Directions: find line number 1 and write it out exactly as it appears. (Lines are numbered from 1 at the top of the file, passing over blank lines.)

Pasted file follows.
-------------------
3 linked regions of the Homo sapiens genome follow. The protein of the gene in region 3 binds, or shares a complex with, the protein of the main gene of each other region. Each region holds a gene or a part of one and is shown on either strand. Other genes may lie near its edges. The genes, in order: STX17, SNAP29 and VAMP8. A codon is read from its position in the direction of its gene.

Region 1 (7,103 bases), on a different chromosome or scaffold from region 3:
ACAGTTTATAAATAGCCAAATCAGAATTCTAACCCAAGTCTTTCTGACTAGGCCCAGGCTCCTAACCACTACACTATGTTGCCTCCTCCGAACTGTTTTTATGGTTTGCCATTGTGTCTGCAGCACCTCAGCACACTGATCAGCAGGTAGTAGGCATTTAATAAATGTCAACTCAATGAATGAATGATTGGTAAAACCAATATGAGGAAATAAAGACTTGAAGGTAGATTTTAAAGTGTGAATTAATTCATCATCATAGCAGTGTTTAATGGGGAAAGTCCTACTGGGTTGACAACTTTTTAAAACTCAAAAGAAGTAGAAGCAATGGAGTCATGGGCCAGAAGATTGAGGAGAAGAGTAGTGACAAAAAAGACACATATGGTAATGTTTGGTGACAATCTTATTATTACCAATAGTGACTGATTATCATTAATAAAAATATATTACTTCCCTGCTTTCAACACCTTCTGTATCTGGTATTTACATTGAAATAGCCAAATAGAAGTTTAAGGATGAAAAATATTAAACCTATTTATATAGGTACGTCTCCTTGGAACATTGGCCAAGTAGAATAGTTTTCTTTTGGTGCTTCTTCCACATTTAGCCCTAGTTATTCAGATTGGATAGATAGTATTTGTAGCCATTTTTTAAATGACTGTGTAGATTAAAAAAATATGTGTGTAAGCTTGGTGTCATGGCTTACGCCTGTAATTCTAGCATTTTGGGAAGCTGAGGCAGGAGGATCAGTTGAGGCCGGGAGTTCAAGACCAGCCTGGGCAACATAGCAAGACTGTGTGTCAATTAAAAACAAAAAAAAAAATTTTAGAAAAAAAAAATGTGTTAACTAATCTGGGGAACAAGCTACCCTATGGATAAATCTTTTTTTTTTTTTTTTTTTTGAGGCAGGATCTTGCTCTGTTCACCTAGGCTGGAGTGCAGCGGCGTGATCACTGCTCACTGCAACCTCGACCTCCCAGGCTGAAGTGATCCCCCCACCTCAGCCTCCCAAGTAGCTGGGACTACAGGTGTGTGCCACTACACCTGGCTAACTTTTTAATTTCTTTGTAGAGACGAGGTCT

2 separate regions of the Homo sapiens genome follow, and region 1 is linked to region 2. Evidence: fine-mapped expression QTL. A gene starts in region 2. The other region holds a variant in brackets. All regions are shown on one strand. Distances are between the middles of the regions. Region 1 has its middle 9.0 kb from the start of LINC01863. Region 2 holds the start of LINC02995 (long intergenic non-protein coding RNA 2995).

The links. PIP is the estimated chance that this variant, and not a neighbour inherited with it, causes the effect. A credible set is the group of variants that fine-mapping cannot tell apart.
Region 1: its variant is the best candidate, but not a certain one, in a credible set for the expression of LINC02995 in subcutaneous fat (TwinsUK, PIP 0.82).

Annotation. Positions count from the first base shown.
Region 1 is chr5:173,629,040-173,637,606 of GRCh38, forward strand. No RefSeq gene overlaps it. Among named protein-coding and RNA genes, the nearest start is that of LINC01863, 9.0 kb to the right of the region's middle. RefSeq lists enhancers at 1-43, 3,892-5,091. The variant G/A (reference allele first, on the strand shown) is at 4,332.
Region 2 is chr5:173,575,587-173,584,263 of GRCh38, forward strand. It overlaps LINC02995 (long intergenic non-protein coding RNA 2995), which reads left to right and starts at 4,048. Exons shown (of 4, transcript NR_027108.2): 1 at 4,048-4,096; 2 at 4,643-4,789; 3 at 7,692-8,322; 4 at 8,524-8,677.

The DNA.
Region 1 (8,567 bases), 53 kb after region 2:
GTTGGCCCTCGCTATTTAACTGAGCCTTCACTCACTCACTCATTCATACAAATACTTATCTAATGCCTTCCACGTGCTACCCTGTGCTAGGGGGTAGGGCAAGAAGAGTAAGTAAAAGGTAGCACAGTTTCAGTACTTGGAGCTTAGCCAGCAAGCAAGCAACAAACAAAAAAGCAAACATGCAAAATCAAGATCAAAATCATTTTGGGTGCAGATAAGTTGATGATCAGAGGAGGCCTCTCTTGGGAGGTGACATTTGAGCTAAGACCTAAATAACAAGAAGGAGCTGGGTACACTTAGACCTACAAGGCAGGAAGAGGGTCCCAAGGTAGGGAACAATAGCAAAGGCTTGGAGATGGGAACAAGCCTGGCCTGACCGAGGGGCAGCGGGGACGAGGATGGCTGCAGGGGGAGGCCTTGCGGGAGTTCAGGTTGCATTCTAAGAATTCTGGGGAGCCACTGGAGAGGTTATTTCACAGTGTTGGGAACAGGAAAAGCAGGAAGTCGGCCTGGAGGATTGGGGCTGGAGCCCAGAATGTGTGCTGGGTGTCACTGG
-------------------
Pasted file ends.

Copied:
3 linked regions of the Homo sapiens genome follow. The protein of the gene in region 3 binds, or shares a complex with, the protein of the main gene of each other region. Each region holds a gene or a part of one and is shown on either strand. Other genes may lie near its edges. The genes, in order: STX17, SNAP29 and VAMP8. A codon is read from its position in the direction of its gene.